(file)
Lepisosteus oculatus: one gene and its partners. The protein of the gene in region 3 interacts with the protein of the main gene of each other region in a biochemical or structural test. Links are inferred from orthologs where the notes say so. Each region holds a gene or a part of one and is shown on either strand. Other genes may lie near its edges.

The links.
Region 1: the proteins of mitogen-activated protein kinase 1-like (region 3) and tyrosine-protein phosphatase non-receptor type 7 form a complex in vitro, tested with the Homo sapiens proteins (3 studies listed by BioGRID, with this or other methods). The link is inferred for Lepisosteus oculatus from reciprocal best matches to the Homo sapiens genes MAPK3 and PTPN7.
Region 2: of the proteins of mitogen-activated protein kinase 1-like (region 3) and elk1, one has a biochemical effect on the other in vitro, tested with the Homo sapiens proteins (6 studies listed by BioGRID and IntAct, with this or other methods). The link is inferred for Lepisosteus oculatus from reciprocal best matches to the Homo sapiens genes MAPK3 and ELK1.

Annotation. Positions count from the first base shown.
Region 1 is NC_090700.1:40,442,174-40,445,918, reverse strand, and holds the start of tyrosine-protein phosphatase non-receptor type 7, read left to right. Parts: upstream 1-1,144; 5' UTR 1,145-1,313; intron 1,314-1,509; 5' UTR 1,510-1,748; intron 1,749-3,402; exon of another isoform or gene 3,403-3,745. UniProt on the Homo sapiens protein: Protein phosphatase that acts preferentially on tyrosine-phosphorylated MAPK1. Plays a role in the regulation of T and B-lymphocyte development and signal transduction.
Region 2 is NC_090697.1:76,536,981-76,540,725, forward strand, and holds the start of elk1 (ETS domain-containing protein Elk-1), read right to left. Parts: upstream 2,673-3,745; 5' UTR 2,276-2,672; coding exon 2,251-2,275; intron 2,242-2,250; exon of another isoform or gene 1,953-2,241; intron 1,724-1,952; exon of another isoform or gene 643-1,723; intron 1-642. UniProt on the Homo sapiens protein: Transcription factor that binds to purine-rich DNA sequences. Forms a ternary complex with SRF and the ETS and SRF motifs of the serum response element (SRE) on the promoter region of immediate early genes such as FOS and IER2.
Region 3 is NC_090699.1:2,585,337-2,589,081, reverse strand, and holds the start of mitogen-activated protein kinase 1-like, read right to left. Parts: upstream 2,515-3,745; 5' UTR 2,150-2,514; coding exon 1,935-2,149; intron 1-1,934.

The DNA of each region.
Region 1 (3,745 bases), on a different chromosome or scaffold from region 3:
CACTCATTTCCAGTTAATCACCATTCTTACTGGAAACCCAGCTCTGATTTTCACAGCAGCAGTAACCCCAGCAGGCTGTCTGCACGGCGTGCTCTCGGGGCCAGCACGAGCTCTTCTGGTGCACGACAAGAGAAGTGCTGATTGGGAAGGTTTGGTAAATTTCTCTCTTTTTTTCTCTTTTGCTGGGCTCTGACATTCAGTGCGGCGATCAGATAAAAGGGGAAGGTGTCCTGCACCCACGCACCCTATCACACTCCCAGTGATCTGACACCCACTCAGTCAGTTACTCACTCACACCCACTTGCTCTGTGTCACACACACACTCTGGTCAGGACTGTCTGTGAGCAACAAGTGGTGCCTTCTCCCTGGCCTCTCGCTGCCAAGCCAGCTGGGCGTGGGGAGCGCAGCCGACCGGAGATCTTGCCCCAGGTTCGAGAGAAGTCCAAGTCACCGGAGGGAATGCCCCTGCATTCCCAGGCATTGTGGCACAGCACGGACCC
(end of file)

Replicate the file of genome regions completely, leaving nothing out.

Lepisosteus oculatus: one gene and its partners. The protein of the gene in region 3 interacts with the protein of the main gene of each other region in a biochemical or structural test. Links are inferred from orthologs where the notes say so. Each region holds a gene or a part of one and is shown on either strand. Other genes may lie near its edges.

The links.
Region 1: the proteins of mitogen-activated protein kinase 1-like (region 3) and tyrosine-protein phosphatase non-receptor type 7 form a complex in vitro, tested with the Homo sapiens proteins (3 studies listed by BioGRID, with this or other methods). The link is inferred for Lepisosteus oculatus from reciprocal best matches to the Homo sapiens genes MAPK3 and PTPN7.
Region 2: of the proteins of mitogen-activated protein kinase 1-like (region 3) and elk1, one has a biochemical effect on the other in vitro, tested with the Homo sapiens proteins (6 studies listed by BioGRID and IntAct, with this or other methods). The link is inferred for Lepisosteus oculatus from reciprocal best matches to the Homo sapiens genes MAPK3 and ELK1.

Annotation. Positions count from the first base shown.
Region 1 is NC_090700.1:40,442,174-40,445,918, reverse strand, and holds the start of tyrosine-protein phosphatase non-receptor type 7, read left to right. Parts: upstream 1-1,144; 5' UTR 1,145-1,313; intron 1,314-1,509; 5' UTR 1,510-1,748; intron 1,749-3,402; exon of another isoform or gene 3,403-3,745. UniProt on the Homo sapiens protein: Protein phosphatase that acts preferentially on tyrosine-phosphorylated MAPK1. Plays a role in the regulation of T and B-lymphocyte development and signal transduction.
Region 2 is NC_090697.1:76,536,981-76,540,725, forward strand, and holds the start of elk1 (ETS domain-containing protein Elk-1), read right to left. Parts: upstream 2,673-3,745; 5' UTR 2,276-2,672; coding exon 2,251-2,275; intron 2,242-2,250; exon of another isoform or gene 1,953-2,241; intron 1,724-1,952; exon of another isoform or gene 643-1,723; intron 1-642. UniProt on the Homo sapiens protein: Transcription factor that binds to purine-rich DNA sequences. Forms a ternary complex with SRF and the ETS and SRF motifs of the serum response element (SRE) on the promoter region of immediate early genes such as FOS and IER2.
Region 3 is NC_090699.1:2,585,337-2,589,081, reverse strand, and holds the start of mitogen-activated protein kinase 1-like, read right to left. Parts: upstream 2,515-3,745; 5' UTR 2,150-2,514; coding exon 1,935-2,149; intron 1-1,934.

The DNA of each region.
Region 1 (3,745 bases), on a different chromosome or scaffold from region 3:
CACTCATTTCCAGTTAATCACCATTCTTACTGGAAACCCAGCTCTGATTTTCACAGCAGCAGTAACCCCAGCAGGCTGTCTGCACGGCGTGCTCTCGGGGCCAGCACGAGCTCTTCTGGTGCACGACAAGAGAAGTGCTGATTGGGAAGGTTTGGTAAATTTCTCTCTTTTTTTCTCTTTTGCTGGGCTCTGACATTCAGTGCGGCGATCAGATAAAAGGGGAAGGTGTCCTGCACCCACGCACCCTATCACACTCCCAGTGATCTGACACCCACTCAGTCAGTTACTCACTCACACCCACTTGCTCTGTGTCACACACACACTCTGGTCAGGACTGTCTGTGAGCAACAAGTGGTGCCTTCTCCCTGGCCTCTCGCTGCCAAGCCAGCTGGGCGTGGGGAGCGCAGCCGACCGGAGATCTTGCCCCAGGTTCGAGAGAAGTCCAAGTCACCGGAGGGAATGCCCCTGCATTCCCAGGCATTGTGGCACAGCACGGACCC